Wading into the intense debate around use of mother tongue as the medium of instruction in schools as per the National Education Policy (NEP 2020), education minister Ramesh Pokhriyal Nishank questioned opposition to the use of local languages.
“There is a section of people saying we need English education in schools so that we don’t lose out internationally. Nobody is opposing English, but I have a question. Japan teaches students in its own language, so do Russia and France. Are they underdeveloped because their population studies in their mother tongue, which is not English? What sort of an argument is this?” Nishank said.
NEP 2020 advocates the use of mother tongue as a medium of instruction in schools till at least fifth grade and preferably till eighth grade.
Speaking at a webinar organised on NEP 2020 by Assocham, the education minister said there will an equal emphasis on all Indian languages. He said the attempt should not be to ‘westernise’ education like what was propagated by Thomas Babington Macaulay, but to focus on the rich cultural heritage of the country.
Macaulay is known for his emphasis on English education in India under the British rule and his disdain for Indian languages, arts and sciences under the colonial rule.
“We don’t need to follow the West. India already has a wide collection of philosophy, science and arts. The emphasis under NEP 2020 is to strengthen our Indian roots,” the education minister stated.
In fact, Nishank said that close to 10 other countries have contacted the Indian government and have sought their advice in implementing NEP in their nations. He did not name the countries.
Reiterating that a young child is able to gauge basic concepts faster in their mother tongue, he added that NEP 2020 will ensure that at least up to the fifth standard the child is taught in the language of that region.
Under the new system, flexibility will be given to students both in choosing the subjects for education as well as in the entry and exit in college degree programmes.
Any student can exit a degree programme from the first year onwards, if he/she wants only a certificate. Once two years are completed, a diploma will be awarded and post the completion of the three- or four-year curriculum, a degree will be awarded.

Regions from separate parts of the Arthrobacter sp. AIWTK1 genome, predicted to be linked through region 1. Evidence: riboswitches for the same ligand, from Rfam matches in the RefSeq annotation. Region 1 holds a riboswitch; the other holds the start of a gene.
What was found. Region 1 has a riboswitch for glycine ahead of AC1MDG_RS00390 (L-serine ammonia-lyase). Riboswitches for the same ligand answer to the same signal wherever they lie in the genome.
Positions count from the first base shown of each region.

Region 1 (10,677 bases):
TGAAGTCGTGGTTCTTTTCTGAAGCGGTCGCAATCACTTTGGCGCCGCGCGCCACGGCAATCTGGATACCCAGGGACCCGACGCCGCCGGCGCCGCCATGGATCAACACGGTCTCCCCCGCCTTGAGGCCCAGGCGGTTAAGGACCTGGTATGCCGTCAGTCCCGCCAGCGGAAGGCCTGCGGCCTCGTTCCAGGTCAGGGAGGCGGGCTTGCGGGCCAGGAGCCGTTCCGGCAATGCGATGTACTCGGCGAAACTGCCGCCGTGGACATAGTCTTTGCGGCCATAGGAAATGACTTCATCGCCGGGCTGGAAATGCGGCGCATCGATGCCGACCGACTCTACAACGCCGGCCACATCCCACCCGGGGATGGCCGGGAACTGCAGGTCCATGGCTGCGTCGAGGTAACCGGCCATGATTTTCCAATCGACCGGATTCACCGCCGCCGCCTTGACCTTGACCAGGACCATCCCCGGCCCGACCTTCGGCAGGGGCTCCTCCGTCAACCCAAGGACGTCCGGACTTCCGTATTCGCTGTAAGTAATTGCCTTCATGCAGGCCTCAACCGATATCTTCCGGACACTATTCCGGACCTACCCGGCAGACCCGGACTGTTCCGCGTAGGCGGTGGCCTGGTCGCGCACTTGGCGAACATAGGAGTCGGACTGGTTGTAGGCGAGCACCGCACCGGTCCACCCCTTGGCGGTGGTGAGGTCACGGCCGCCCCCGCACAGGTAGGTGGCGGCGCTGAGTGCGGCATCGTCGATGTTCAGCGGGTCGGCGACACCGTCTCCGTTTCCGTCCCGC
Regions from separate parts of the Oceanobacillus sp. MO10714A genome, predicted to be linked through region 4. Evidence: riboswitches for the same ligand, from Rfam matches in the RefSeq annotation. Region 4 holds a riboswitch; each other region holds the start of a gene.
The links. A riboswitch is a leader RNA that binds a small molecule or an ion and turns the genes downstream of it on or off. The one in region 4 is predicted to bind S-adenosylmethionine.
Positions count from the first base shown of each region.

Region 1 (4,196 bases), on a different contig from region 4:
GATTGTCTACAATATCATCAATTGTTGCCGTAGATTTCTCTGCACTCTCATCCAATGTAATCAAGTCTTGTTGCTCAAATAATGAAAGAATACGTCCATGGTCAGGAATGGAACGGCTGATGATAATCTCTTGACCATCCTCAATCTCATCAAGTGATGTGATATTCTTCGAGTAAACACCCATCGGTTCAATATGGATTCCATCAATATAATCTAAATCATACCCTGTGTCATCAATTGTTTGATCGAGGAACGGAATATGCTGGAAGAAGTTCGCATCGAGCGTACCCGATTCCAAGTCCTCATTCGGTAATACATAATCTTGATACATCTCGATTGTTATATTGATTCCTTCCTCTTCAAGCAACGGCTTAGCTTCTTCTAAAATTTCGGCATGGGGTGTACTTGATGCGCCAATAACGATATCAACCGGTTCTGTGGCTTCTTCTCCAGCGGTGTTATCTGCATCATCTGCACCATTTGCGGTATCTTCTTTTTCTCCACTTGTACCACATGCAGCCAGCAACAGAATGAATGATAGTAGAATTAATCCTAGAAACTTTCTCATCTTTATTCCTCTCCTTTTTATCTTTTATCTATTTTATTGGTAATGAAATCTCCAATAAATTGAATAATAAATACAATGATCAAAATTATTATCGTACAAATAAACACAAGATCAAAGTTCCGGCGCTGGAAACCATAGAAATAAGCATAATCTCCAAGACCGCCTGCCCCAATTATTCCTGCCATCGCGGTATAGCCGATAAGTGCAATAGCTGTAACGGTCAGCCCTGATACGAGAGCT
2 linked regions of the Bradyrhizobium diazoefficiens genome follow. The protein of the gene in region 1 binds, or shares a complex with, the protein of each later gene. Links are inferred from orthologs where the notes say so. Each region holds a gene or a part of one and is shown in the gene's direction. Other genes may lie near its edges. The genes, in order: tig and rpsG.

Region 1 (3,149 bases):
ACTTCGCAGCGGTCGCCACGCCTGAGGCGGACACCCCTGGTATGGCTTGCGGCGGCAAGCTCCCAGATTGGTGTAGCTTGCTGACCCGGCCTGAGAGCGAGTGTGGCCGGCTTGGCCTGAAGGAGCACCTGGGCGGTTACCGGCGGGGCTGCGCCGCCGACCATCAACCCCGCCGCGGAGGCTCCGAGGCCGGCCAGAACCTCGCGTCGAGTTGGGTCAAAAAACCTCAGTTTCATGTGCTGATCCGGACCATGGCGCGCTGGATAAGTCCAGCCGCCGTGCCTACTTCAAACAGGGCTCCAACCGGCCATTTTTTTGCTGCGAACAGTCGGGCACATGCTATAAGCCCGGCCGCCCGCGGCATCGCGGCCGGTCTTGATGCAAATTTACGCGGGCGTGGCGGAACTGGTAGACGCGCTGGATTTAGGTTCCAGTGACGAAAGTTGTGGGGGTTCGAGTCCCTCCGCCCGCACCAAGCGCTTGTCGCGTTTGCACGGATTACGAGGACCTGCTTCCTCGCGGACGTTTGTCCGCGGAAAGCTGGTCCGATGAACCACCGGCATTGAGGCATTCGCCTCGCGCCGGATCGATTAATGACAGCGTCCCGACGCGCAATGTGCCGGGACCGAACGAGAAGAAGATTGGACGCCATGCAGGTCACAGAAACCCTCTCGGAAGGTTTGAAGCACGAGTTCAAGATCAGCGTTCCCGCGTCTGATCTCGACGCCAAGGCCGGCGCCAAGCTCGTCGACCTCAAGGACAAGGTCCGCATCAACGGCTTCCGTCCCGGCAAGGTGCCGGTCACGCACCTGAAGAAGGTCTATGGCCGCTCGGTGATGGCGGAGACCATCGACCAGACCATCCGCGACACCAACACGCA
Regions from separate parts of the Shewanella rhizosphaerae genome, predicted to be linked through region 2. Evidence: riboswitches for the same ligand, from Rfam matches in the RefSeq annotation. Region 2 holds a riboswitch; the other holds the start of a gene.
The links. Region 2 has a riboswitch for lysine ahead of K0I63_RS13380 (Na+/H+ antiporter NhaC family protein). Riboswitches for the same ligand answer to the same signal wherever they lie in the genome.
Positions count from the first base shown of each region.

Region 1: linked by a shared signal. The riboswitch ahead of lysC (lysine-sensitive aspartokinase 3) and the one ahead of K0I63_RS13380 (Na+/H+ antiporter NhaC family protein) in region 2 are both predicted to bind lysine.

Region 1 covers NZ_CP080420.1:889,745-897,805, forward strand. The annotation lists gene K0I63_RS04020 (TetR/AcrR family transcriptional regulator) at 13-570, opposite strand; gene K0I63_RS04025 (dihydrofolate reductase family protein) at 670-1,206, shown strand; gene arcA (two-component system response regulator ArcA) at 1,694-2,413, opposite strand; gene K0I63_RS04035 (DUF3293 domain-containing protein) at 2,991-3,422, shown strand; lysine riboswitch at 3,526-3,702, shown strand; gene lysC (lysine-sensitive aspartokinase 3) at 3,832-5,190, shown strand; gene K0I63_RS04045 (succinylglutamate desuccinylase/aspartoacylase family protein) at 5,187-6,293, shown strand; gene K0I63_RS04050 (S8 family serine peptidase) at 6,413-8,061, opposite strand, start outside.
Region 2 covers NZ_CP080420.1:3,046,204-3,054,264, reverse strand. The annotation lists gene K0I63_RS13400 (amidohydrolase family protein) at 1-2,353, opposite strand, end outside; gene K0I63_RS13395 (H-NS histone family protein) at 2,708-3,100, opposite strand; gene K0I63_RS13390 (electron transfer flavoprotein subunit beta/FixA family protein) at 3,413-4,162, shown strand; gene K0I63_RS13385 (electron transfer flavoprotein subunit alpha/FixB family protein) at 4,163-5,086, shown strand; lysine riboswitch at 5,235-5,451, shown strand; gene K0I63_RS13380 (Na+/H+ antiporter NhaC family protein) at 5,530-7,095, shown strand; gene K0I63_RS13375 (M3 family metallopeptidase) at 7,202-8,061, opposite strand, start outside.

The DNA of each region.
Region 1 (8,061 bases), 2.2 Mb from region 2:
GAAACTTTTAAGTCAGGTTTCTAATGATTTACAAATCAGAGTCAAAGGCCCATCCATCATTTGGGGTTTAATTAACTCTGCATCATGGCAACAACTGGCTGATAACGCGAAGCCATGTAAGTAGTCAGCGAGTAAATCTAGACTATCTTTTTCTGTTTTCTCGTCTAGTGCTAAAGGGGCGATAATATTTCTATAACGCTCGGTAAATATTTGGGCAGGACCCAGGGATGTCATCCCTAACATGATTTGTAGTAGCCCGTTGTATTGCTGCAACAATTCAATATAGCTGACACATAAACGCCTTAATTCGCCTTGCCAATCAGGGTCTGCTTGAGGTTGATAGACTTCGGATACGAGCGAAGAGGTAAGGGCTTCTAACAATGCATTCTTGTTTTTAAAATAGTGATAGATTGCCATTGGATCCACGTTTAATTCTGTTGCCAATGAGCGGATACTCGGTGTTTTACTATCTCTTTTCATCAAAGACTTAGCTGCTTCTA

“We want to offer freedom to students to enter and exit colleges based on their interests. Their academics will not go waste since there will be a credit bank set up,” he added.
Talking about the performance of Indian educational institutes in international rankings, Nishank said India’s colleges are featuring consistently in Times Higher Education Rankings and QS Rankings.
Nishank, however, admitted that India is lagging behind when it comes to research activities. To deal with this lacuna, the minister said the government is setting up a National Research Foundation.
Going forward, he said efforts by the government and stakeholders in the education sector would be to ensure that Indian students chose institutes within the country to pursue higher education.
“We have world-class institutes in India itself. Almost Rs 1.5 lakh crore is spent every year due to Indian students going abroad to study. This can definitely be reversed,” he added.
NEP 2020 will also allow the top 100 international institutes to set up campuses in India. This is to reduce the brain drain from the country.For this, a legislation has to be passed by the Parliament to allow foreign education institutes' campuses in India. So far, these global institutes had to tie-up with a local partner to set up an Indian campus.